The Finance Brokers Association of Australia
n (FBAA) has also come out in defence of mortgage brokers after an inflammatory article was published in the Australian Financial Review
In the article, titled ‘Mortgage broker salad days are numbered’, the AFR
calculates that in the September quarter last year, brokers would have received upfront commission of about $300 million and locked in another $50 million in annual trailing commission.
“Brokers live in fear that commissions will be outlawed and when you look at the numbers you can understand why,” the article read.
However, the FBAA’s Peter White
said if those numbers are correct, you are looking at a monthly gross income of around $4,166 when you divide it by the total number of brokers Australia-wide.
“That represents an annual income of around $55,000 which honestly can hardly be considered ‘over-the-top and excessive when the average Australian yearly income is around $70,000,” White said.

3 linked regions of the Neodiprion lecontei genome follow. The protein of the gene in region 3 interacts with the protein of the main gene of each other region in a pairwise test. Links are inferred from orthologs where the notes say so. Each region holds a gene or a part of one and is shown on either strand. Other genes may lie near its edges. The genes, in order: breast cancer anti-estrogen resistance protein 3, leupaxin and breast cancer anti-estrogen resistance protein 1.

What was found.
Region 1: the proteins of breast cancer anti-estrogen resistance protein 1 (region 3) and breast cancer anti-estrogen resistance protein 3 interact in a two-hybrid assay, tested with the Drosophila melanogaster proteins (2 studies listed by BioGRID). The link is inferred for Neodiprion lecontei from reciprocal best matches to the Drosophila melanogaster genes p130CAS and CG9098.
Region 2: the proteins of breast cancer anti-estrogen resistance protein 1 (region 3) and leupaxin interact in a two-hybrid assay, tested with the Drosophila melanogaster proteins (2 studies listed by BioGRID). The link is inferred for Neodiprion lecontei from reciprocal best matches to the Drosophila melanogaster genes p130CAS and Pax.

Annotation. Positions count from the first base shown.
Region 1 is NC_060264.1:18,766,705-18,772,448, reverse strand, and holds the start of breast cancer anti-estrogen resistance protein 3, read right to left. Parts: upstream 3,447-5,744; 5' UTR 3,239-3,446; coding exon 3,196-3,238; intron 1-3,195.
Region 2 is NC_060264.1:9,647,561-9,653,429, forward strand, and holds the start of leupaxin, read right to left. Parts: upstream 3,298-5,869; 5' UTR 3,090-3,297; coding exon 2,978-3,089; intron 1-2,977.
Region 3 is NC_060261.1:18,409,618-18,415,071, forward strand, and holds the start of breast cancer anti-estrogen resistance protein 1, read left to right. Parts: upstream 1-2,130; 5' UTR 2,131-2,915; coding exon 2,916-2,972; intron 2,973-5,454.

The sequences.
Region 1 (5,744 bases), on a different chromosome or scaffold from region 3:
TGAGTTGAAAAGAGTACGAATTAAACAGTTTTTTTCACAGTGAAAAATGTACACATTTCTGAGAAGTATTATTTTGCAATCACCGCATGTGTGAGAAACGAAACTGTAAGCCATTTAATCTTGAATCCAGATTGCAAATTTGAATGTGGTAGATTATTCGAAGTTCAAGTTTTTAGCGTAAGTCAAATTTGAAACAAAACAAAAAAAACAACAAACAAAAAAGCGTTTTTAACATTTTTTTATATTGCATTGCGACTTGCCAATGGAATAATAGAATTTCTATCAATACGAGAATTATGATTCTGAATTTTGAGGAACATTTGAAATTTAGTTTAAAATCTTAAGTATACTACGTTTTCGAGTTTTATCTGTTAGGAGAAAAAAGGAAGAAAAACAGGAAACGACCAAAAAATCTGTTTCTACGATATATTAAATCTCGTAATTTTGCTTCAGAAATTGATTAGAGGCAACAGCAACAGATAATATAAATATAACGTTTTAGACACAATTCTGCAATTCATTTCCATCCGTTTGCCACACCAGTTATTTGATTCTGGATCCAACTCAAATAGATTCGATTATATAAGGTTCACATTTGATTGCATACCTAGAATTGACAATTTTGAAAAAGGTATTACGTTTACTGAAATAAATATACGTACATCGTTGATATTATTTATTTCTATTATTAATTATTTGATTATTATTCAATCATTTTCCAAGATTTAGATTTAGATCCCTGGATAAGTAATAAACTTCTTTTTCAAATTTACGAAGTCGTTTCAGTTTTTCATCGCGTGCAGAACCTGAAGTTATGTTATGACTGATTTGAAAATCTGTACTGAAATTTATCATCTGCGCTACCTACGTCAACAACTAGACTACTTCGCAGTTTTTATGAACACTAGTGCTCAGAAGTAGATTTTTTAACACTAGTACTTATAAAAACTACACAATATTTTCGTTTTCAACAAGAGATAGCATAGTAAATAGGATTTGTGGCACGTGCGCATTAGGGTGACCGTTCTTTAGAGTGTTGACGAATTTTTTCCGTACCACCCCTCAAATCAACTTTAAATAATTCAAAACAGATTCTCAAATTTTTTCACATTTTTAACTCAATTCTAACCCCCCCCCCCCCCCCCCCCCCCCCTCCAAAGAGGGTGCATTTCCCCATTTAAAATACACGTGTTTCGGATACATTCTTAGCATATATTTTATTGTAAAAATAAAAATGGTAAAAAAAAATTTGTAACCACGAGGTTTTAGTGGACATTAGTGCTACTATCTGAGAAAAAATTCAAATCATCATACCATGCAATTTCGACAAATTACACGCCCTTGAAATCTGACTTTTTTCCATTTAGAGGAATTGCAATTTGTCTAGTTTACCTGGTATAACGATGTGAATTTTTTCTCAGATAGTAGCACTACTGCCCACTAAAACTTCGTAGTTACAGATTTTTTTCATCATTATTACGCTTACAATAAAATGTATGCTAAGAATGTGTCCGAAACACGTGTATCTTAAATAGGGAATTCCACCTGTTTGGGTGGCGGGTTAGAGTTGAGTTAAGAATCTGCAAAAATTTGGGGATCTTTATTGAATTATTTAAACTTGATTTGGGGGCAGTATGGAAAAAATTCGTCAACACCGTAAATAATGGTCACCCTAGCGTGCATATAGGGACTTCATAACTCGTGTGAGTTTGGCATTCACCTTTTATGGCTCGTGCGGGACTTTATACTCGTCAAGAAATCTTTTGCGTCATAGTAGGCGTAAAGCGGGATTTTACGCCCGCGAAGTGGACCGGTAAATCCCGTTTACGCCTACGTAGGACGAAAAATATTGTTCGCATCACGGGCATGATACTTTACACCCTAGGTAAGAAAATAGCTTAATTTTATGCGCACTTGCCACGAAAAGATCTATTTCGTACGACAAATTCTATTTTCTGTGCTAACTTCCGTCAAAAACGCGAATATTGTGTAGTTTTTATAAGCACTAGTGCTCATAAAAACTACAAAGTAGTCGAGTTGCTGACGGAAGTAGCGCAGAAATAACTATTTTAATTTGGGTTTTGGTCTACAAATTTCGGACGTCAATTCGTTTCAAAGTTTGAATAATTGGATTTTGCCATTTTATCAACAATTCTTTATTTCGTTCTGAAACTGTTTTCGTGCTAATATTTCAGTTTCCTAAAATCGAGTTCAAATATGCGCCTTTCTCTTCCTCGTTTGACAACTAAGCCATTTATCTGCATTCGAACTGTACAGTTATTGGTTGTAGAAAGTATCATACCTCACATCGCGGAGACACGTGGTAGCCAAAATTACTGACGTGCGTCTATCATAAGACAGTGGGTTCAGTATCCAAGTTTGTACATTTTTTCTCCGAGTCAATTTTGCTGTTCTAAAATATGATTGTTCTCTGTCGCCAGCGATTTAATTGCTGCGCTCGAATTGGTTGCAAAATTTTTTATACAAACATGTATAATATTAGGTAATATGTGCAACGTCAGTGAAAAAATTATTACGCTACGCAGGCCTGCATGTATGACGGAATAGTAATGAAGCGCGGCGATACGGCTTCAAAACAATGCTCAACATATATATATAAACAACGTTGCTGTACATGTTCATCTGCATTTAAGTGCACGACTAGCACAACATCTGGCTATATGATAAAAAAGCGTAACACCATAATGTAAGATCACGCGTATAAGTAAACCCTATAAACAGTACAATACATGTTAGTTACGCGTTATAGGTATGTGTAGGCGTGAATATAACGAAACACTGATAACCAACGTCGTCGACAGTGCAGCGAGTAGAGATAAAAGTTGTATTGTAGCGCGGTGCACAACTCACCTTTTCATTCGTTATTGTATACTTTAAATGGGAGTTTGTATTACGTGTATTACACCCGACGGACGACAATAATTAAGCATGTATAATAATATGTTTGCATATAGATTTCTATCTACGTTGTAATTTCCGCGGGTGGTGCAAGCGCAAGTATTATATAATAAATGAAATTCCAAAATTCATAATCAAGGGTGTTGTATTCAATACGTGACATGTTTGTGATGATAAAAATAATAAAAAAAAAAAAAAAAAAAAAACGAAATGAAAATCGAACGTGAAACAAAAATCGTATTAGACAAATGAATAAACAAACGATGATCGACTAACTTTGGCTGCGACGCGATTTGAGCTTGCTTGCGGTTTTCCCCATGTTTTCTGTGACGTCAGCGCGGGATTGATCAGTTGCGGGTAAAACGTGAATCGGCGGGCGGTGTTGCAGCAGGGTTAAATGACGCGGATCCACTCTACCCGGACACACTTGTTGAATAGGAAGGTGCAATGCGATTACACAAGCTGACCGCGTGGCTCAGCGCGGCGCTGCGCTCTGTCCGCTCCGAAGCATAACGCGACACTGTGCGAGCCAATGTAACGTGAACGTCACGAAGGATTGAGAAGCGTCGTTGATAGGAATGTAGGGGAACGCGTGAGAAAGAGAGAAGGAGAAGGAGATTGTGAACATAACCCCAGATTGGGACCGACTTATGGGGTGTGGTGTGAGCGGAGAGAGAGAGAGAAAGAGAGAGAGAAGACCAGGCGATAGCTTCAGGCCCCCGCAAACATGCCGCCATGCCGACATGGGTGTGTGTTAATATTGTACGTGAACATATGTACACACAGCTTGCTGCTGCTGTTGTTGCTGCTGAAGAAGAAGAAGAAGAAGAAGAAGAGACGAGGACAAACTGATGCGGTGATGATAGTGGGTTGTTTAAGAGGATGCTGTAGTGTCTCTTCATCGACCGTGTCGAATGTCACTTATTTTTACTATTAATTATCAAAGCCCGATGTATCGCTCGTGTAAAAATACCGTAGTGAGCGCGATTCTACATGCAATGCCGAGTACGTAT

Many brokers do earn income well above this, White admitted, however, he said the remuneration is commensurate with national standards when you take into account the time spent.
piece from a columnist that clearly has an agenda was totally misleading and even malicious and gave the impression that brokers are blatantly ripping off customers. Self-employed people have a right to earn as much as they can just like anybody else.”
“Trailing commissions too have been unfairly maligned,” White said. “The truth is they take time to accumulate and a year’s gross trail can never be seen as excessive or wrong by anyone’s standards.”
The FBAA is concerned this type of unbalanced article can have serious implications on the current review by ASIC into broker commission structures.
“Brokers now account for nearly 54% of all loans written so we must be doing something right,” White said.
Last week the CEO of the MFAA, Siobhan Hayden, defended brokers against allegations made in the column that the standards in mortgage broking lag behind other sectors, namely financial planning
“There are clear differences between the remuneration structures in mortgage broking and those in the financial planning and life insurance industries,” she said.
“Crucially, brokers are paid commissions by lenders; they are not paid by consumers. Commissions are also variable and reflect the cost of a mortgage.”